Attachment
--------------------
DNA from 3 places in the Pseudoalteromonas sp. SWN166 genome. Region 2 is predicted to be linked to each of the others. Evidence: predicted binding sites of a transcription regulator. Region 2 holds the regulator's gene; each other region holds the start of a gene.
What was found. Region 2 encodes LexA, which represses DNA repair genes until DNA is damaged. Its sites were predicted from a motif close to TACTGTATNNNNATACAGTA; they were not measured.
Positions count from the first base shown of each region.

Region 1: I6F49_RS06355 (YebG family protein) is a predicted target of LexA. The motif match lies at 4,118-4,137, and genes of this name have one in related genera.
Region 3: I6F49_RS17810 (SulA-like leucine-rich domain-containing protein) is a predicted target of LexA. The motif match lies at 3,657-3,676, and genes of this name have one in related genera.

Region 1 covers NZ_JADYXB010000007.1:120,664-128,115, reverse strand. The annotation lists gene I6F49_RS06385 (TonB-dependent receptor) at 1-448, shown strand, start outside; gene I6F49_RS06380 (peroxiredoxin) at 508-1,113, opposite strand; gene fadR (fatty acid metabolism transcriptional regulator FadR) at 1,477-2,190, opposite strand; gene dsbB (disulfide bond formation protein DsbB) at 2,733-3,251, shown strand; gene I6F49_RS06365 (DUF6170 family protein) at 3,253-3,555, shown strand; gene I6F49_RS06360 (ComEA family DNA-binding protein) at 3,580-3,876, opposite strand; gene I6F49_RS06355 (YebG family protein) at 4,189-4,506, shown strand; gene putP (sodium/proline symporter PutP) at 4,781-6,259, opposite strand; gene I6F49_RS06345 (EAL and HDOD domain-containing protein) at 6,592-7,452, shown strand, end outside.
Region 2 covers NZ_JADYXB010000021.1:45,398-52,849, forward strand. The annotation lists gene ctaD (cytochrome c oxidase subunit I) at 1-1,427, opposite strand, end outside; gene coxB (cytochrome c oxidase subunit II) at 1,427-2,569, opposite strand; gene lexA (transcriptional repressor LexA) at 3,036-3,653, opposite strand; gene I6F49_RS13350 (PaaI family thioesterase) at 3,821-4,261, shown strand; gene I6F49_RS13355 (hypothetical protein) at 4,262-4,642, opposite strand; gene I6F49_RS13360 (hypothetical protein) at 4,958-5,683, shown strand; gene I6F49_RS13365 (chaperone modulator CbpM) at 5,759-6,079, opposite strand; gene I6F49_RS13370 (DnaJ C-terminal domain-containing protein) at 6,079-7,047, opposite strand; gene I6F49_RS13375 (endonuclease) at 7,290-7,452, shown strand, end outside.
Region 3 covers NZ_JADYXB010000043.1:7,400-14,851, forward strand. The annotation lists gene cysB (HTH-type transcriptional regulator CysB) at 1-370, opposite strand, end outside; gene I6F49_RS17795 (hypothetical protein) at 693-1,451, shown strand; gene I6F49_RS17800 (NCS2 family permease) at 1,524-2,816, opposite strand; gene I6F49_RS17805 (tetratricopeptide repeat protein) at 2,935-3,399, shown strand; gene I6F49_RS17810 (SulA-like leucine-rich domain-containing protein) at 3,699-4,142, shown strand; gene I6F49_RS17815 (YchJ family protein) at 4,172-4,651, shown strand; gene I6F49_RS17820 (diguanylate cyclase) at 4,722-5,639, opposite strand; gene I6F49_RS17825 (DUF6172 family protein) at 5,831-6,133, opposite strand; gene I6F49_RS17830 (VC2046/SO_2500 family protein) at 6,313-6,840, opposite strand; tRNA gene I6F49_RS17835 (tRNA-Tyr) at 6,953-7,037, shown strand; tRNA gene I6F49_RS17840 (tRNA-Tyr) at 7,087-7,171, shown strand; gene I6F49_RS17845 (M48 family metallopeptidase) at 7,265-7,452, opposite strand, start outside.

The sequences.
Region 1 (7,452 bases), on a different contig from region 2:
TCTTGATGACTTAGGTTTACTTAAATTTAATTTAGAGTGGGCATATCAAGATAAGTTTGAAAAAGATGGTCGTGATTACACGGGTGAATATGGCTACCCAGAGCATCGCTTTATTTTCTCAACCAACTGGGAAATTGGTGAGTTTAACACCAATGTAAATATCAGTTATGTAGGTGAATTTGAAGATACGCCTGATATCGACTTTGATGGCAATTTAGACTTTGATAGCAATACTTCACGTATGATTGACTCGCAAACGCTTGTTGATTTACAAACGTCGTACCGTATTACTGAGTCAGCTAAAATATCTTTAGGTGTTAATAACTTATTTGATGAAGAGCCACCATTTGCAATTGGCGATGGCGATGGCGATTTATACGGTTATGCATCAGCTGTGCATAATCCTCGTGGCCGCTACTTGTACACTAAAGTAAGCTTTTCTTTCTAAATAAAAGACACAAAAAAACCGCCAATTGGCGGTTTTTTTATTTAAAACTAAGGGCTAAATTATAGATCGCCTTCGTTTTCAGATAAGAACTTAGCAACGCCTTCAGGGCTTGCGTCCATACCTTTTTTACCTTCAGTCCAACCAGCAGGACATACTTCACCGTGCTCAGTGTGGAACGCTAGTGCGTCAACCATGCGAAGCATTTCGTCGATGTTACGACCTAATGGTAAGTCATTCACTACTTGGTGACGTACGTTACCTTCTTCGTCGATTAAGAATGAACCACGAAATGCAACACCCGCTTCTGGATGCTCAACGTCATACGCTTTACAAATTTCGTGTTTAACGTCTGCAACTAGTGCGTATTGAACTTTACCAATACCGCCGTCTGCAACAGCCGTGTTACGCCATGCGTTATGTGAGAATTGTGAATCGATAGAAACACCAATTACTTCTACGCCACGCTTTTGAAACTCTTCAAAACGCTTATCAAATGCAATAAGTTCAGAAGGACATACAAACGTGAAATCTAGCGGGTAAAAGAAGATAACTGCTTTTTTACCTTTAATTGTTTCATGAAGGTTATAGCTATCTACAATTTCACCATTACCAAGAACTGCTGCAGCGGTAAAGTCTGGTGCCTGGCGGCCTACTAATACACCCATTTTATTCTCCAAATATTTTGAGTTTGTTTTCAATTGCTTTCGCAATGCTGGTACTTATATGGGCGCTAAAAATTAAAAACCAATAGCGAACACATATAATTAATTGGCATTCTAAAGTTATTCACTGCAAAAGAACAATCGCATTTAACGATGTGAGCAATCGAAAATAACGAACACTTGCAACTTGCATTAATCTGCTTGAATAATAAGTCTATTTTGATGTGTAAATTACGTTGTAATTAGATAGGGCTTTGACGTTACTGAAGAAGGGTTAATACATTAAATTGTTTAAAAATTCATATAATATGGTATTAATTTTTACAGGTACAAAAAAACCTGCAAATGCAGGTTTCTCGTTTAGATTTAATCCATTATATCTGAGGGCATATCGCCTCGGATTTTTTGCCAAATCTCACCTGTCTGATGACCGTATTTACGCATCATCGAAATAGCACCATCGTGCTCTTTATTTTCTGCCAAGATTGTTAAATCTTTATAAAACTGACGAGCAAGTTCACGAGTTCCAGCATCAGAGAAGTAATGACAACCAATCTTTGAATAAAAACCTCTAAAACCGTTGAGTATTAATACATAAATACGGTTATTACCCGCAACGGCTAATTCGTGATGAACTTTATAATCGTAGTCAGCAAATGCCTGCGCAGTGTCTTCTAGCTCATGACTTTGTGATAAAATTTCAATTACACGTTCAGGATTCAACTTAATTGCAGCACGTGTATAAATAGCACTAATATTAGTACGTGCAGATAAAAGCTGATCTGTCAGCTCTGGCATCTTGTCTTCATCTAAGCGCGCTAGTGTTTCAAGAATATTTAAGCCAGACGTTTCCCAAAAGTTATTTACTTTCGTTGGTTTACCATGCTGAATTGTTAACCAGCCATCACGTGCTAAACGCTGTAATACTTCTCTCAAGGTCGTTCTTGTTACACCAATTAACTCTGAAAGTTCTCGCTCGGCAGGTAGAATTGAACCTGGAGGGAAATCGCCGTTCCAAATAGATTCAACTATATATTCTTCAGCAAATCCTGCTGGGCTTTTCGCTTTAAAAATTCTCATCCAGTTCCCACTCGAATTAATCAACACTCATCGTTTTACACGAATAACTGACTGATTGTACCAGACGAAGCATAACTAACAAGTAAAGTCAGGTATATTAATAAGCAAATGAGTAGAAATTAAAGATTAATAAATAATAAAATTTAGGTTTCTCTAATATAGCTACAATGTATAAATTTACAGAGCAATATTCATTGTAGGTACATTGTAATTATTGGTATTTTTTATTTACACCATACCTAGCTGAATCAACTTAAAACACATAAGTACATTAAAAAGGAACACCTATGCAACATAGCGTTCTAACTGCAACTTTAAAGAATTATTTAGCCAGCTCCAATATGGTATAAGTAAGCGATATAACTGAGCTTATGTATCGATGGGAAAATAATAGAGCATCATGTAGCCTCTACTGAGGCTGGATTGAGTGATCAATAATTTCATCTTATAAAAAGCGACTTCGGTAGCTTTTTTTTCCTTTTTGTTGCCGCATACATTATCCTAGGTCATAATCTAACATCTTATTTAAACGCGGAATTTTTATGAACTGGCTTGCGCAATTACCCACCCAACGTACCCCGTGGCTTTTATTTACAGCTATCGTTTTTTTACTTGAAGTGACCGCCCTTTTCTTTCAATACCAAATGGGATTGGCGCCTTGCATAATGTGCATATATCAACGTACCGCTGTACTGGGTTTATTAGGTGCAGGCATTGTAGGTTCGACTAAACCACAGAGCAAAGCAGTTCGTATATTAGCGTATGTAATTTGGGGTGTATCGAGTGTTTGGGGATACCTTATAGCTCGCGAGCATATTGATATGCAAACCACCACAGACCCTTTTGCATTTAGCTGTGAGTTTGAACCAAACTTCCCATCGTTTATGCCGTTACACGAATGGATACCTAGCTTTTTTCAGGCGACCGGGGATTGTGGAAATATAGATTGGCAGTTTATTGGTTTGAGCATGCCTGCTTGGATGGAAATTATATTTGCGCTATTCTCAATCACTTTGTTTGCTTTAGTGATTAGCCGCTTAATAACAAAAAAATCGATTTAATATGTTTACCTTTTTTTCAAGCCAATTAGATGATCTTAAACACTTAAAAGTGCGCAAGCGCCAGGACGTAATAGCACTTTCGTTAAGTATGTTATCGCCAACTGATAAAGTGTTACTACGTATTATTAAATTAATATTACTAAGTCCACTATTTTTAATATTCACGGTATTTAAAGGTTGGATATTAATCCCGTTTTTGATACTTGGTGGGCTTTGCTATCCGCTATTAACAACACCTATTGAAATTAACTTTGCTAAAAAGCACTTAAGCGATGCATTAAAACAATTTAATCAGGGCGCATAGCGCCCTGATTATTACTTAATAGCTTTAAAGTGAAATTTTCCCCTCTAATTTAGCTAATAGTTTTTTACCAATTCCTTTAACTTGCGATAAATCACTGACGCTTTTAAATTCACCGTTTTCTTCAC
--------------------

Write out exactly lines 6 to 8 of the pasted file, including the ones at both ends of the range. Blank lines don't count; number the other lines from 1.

Region 1 covers NZ_JADYXB010000007.1:120,664-128,115, reverse strand. The annotation lists gene I6F49_RS06385 (TonB-dependent receptor) at 1-448, shown strand, start outside; gene I6F49_RS06380 (peroxiredoxin) at 508-1,113, opposite strand; gene fadR (fatty acid metabolism transcriptional regulator FadR) at 1,477-2,190, opposite strand; gene dsbB (disulfide bond formation protein DsbB) at 2,733-3,251, shown strand; gene I6F49_RS06365 (DUF6170 family protein) at 3,253-3,555, shown strand; gene I6F49_RS06360 (ComEA family DNA-binding protein) at 3,580-3,876, opposite strand; gene I6F49_RS06355 (YebG family protein) at 4,189-4,506, shown strand; gene putP (sodium/proline symporter PutP) at 4,781-6,259, opposite strand; gene I6F49_RS06345 (EAL and HDOD domain-containing protein) at 6,592-7,452, shown strand, end outside.
Region 2 covers NZ_JADYXB010000021.1:45,398-52,849, forward strand. The annotation lists gene ctaD (cytochrome c oxidase subunit I) at 1-1,427, opposite strand, end outside; gene coxB (cytochrome c oxidase subunit II) at 1,427-2,569, opposite strand; gene lexA (transcriptional repressor LexA) at 3,036-3,653, opposite strand; gene I6F49_RS13350 (PaaI family thioesterase) at 3,821-4,261, shown strand; gene I6F49_RS13355 (hypothetical protein) at 4,262-4,642, opposite strand; gene I6F49_RS13360 (hypothetical protein) at 4,958-5,683, shown strand; gene I6F49_RS13365 (chaperone modulator CbpM) at 5,759-6,079, opposite strand; gene I6F49_RS13370 (DnaJ C-terminal domain-containing protein) at 6,079-7,047, opposite strand; gene I6F49_RS13375 (endonuclease) at 7,290-7,452, shown strand, end outside.
Region 3 covers NZ_JADYXB010000043.1:7,400-14,851, forward strand. The annotation lists gene cysB (HTH-type transcriptional regulator CysB) at 1-370, opposite strand, end outside; gene I6F49_RS17795 (hypothetical protein) at 693-1,451, shown strand; gene I6F49_RS17800 (NCS2 family permease) at 1,524-2,816, opposite strand; gene I6F49_RS17805 (tetratricopeptide repeat protein) at 2,935-3,399, shown strand; gene I6F49_RS17810 (SulA-like leucine-rich domain-containing protein) at 3,699-4,142, shown strand; gene I6F49_RS17815 (YchJ family protein) at 4,172-4,651, shown strand; gene I6F49_RS17820 (diguanylate cyclase) at 4,722-5,639, opposite strand; gene I6F49_RS17825 (DUF6172 family protein) at 5,831-6,133, opposite strand; gene I6F49_RS17830 (VC2046/SO_2500 family protein) at 6,313-6,840, opposite strand; tRNA gene I6F49_RS17835 (tRNA-Tyr) at 6,953-7,037, shown strand; tRNA gene I6F49_RS17840 (tRNA-Tyr) at 7,087-7,171, shown strand; gene I6F49_RS17845 (M48 family metallopeptidase) at 7,265-7,452, opposite strand, start outside.